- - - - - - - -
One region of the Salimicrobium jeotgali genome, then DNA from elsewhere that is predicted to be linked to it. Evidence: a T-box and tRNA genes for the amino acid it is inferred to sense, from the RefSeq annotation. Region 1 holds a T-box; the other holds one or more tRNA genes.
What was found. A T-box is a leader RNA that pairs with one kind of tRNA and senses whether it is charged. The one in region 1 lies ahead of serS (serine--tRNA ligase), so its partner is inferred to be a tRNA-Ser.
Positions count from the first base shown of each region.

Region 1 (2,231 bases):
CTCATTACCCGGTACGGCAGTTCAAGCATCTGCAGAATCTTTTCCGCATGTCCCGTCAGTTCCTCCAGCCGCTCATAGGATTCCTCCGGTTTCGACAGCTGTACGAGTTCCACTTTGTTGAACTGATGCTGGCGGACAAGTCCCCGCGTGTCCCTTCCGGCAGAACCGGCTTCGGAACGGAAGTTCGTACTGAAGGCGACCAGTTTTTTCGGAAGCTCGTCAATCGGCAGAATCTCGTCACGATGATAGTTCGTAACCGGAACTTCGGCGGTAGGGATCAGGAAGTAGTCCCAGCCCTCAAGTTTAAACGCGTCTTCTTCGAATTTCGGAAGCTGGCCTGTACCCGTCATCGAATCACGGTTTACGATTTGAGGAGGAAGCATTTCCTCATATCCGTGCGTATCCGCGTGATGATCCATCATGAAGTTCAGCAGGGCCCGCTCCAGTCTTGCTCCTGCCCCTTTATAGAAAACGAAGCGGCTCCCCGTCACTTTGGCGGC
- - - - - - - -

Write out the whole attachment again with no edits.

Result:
One region of the Salimicrobium jeotgali genome, then DNA from elsewhere that is predicted to be linked to it. Evidence: a T-box and tRNA genes for the amino acid it is inferred to sense, from the RefSeq annotation. Region 1 holds a T-box; the other holds one or more tRNA genes.
What was found. A T-box is a leader RNA that pairs with one kind of tRNA and senses whether it is charged. The one in region 1 lies ahead of serS (serine--tRNA ligase), so its partner is inferred to be a tRNA-Ser.
Positions count from the first base shown of each region.

Region 1 (2,231 bases):
CTCATTACCCGGTACGGCAGTTCAAGCATCTGCAGAATCTTTTCCGCATGTCCCGTCAGTTCCTCCAGCCGCTCATAGGATTCCTCCGGTTTCGACAGCTGTACGAGTTCCACTTTGTTGAACTGATGCTGGCGGACAAGTCCCCGCGTGTCCCTTCCGGCAGAACCGGCTTCGGAACGGAAGTTCGTACTGAAGGCGACCAGTTTTTTCGGAAGCTCGTCAATCGGCAGAATCTCGTCACGATGATAGTTCGTAACCGGAACTTCGGCGGTAGGGATCAGGAAGTAGTCCCAGCCCTCAAGTTTAAACGCGTCTTCTTCGAATTTCGGAAGCTGGCCTGTACCCGTCATCGAATCACGGTTTACGATTTGAGGAGGAAGCATTTCCTCATATCCGTGCGTATCCGCGTGATGATCCATCATGAAGTTCAGCAGGGCCCGCTCCAGTCTTGCTCCTGCCCCTTTATAGAAAACGAAGCGGCTCCCCGTCACTTTGGCGGC